Policy makers generally view young people as passive recipients of support, rather than active agents capable of solving problems. As such, they are rarely included in decision-making and policy processes.  Currently very few youths understand how policies are made and how they can engage and use their experiences to contribute to evidence-based policies that address their challenges.

Young people are keen to participate in the decisions and policies that impact their lives and can give practical, valuable advice on how to make youth and employment policies and programs more impactful. A growing body of research from development experts, including the MasterCard Foundation’s 2015-2016 Youth Think Tank Report, confirms that young people want to be engaged at different levels of decision-making on issues that affect them directly. However, they lack the skills and know-how of how to engage effectively once they have access to these channels of decision making.

The MasterCard Foundation recognizes that these challenges can only be addressed if those most affected by the problems are equipped with solutions. They have partnered with FANRPAN to demystify the notion that policy development should be left to government alone. FANRPAN is documenting a policy engagement model that will help young people understand the policy cycle.

Involving the private sector

There are other initiatives focusing on youth in agriculture at regional level in Africa. Of note is the Empowering Novel Agri-Business – Led Employment (ENABLE)  youth program being championed by the African Development Bank (AfDB) and the International Institute of Tropical Agriculture (IITA), with support from prominent African private sector players, Aliko Dangote and Tony Elumelu. The program is targeting to help young graduates establish 300,000 agribusinesses in the process create 1.5 Million Jobs for Youth ln the next 5 years. Similarly, the Young Professionals for Young Professionals for Agricultural Development (YPARD), an international movement that supports young professionals realize their full potential and contribute proactively towards innovative agricultural transformation.

Sindiso Ngwenya, the Secretary General of the Common Market for East and Southern Africa (COMESA), believes young people will indeed lead the transformation that the continent so desperately needs, for the simple reason that young people are fearless, and not afraid to try new things and even fail at them. Speaking at the  Africa 2017 Forum in December, he stressed that for Africa to be part of the 4th Industrial revolution, policy makers and governments should look to the youth of the continent as they are the ones  that are already leading the transformation.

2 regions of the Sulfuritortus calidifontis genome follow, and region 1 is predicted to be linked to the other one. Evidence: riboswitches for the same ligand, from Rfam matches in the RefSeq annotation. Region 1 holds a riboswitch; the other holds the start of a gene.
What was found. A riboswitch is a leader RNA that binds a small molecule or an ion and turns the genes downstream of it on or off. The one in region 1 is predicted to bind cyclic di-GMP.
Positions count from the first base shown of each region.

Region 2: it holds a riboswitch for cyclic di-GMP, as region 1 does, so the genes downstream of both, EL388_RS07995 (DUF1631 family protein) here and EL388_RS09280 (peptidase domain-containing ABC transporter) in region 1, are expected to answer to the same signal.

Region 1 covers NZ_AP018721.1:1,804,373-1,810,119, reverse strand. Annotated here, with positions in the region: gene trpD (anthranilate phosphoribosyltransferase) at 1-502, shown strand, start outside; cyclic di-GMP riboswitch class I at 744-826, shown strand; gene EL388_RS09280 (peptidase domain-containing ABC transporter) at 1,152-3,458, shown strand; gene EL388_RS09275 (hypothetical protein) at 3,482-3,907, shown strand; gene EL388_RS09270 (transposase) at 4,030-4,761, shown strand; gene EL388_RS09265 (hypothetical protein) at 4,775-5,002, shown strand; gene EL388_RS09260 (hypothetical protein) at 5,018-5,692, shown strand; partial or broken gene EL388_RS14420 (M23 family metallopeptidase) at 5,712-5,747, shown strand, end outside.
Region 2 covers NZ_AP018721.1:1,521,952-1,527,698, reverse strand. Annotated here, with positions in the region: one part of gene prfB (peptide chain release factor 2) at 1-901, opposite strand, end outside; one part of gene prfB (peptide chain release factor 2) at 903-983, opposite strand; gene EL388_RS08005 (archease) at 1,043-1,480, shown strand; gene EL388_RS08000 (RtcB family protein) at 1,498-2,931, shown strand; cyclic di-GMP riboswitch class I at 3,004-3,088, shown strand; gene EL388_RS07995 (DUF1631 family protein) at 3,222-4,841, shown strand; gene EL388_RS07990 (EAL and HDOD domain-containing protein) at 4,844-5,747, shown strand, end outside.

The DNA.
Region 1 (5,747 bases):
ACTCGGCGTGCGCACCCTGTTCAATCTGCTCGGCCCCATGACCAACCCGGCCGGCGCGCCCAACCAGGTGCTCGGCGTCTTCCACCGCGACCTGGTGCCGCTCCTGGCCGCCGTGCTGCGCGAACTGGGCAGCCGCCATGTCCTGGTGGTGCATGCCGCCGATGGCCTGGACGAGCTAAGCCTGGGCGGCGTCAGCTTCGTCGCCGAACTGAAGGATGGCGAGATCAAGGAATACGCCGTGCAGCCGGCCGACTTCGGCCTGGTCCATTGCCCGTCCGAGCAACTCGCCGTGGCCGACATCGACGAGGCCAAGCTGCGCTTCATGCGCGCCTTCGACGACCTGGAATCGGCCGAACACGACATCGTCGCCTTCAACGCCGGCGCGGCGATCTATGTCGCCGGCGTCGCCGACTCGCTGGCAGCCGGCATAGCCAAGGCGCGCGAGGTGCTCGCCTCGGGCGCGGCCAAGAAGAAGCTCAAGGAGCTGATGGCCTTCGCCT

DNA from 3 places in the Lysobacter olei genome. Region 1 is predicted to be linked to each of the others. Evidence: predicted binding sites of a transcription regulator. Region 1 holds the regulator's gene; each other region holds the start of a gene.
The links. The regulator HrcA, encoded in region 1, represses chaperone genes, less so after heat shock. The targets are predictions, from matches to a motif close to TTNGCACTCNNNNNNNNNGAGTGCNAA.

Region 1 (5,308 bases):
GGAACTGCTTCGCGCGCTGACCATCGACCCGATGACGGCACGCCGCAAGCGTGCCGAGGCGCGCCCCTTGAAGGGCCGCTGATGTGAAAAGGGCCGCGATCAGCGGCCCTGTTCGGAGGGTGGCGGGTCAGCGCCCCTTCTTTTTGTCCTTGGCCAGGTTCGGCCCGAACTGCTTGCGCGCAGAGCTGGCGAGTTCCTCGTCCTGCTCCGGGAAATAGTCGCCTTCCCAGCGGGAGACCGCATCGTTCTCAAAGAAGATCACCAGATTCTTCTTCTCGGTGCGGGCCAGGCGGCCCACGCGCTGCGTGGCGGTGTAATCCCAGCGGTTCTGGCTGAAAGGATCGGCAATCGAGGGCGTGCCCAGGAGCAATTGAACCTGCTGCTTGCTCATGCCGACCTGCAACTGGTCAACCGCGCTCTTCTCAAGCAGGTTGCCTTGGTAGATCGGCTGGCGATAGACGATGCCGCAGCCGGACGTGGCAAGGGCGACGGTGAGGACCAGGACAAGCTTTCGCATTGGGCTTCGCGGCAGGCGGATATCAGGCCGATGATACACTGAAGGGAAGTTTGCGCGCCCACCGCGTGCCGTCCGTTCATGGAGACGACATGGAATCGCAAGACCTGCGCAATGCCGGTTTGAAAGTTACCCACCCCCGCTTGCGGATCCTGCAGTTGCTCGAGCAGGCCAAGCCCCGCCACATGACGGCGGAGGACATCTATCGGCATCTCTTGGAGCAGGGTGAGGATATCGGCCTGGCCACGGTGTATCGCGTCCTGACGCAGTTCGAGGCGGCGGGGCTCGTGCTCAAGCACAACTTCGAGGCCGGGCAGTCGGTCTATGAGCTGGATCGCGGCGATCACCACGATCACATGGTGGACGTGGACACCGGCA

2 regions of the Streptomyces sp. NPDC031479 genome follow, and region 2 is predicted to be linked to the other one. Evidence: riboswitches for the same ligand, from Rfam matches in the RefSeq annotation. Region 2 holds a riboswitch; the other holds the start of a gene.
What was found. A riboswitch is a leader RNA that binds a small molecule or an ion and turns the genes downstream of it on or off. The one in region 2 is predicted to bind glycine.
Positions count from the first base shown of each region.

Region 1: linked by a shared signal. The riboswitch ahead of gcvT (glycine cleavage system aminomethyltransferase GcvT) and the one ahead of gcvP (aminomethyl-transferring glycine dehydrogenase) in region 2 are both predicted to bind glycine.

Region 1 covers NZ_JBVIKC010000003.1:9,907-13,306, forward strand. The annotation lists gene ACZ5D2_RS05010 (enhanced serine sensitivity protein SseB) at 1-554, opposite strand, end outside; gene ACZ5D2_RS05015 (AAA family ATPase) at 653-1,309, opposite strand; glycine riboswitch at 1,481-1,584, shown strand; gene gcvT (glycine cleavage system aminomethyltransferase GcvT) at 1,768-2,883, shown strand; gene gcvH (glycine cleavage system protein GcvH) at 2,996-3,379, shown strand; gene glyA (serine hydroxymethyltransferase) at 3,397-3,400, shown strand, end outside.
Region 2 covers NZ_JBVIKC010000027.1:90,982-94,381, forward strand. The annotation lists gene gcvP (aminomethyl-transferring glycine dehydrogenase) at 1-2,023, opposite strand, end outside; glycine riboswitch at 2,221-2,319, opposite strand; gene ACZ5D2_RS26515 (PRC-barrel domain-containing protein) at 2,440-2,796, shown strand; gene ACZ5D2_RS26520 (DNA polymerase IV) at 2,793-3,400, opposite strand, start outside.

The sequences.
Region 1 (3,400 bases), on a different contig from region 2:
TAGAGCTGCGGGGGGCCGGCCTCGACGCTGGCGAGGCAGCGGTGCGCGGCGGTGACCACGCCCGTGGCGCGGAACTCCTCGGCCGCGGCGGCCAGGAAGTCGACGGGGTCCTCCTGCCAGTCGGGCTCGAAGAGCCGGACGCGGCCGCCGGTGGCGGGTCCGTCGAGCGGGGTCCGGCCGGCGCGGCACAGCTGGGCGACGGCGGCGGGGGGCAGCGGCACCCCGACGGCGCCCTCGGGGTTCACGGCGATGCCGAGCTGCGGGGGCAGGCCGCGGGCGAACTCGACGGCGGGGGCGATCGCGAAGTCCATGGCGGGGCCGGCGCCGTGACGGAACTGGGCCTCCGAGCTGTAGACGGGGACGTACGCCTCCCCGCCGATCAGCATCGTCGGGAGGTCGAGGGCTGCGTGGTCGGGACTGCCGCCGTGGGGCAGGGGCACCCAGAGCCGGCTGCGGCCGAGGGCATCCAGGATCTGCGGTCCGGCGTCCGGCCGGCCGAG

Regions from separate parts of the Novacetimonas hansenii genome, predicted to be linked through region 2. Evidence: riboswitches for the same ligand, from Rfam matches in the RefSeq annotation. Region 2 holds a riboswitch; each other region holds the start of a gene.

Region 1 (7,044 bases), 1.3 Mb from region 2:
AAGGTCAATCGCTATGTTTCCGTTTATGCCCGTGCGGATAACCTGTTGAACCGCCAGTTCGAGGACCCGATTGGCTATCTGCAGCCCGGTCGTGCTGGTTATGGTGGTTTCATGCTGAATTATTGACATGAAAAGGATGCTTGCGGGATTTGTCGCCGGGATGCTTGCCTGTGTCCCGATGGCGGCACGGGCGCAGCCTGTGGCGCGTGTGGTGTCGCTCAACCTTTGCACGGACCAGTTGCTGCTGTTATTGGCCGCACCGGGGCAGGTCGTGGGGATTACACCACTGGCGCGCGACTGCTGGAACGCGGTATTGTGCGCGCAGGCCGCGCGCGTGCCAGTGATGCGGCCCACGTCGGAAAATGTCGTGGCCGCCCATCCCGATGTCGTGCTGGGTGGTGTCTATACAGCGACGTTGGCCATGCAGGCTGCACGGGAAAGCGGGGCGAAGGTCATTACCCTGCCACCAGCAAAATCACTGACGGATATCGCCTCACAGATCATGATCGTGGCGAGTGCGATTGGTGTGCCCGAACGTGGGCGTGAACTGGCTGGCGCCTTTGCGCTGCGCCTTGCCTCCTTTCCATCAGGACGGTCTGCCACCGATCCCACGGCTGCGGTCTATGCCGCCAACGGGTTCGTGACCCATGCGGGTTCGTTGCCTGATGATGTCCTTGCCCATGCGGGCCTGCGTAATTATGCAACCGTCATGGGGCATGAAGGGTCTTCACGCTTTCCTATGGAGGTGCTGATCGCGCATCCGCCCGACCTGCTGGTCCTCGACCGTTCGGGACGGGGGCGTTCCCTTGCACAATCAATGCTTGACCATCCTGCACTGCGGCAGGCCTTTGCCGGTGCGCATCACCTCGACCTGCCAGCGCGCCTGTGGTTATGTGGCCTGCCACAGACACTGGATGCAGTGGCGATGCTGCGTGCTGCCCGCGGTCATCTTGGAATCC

Last year, I met three very impressive young people who are at the forefront of transforming the agriculture sector.

Salif Romano Niang put his PhD studies at Purdue University on hold in 2011 to launch Malô,  a Mali-based social enterprise that enhances food security by milling, fortifying, and selling rice grown by smallholder farmers in West Africa under the brand name Supermalô. His vision is to turn Supermalô into the Uncle Ben’s of Africa—providing everyone with access to affordable and nutritious rice.

Emma Naluyima, is a smallholder pig farmer and private veterinarian focusing on clinical medicine and herd health. She has helped improve the genetics of dairy herds in Uganda through artificial insemination. She also runs the MST Junior Academy, a school she started to educate children about innovative farming techniques.

Lilian Uwintwali is the founder and CEO of MAHWI TECH Ltd.  Her firm provides m-lima, an online and mobile-based platform that links over 10,000 farmers in Rwanda to markets, banks, insurance companies and extension services. Lilian was recently appointed Board Secretary of the Panafrican EYE (Emerging Young Entrepreneur), inspiring a generational shift in the African Agribusiness industry through improved access to technology, innovation, mentorship and finance.

These are just but a few young Africans who are doing their bit to transform the African agriculture landscape.  It is time that policy discussions move from how governments should engage youth in agriculture to how youth can be supported to be drivers of agricultural transformation.

Farming First is proud to be a media partner for the Chicago Council’s Global Food Security Symposium 2018. For more information on the conference, click here.

Featured image credit: G. Smith / CIAT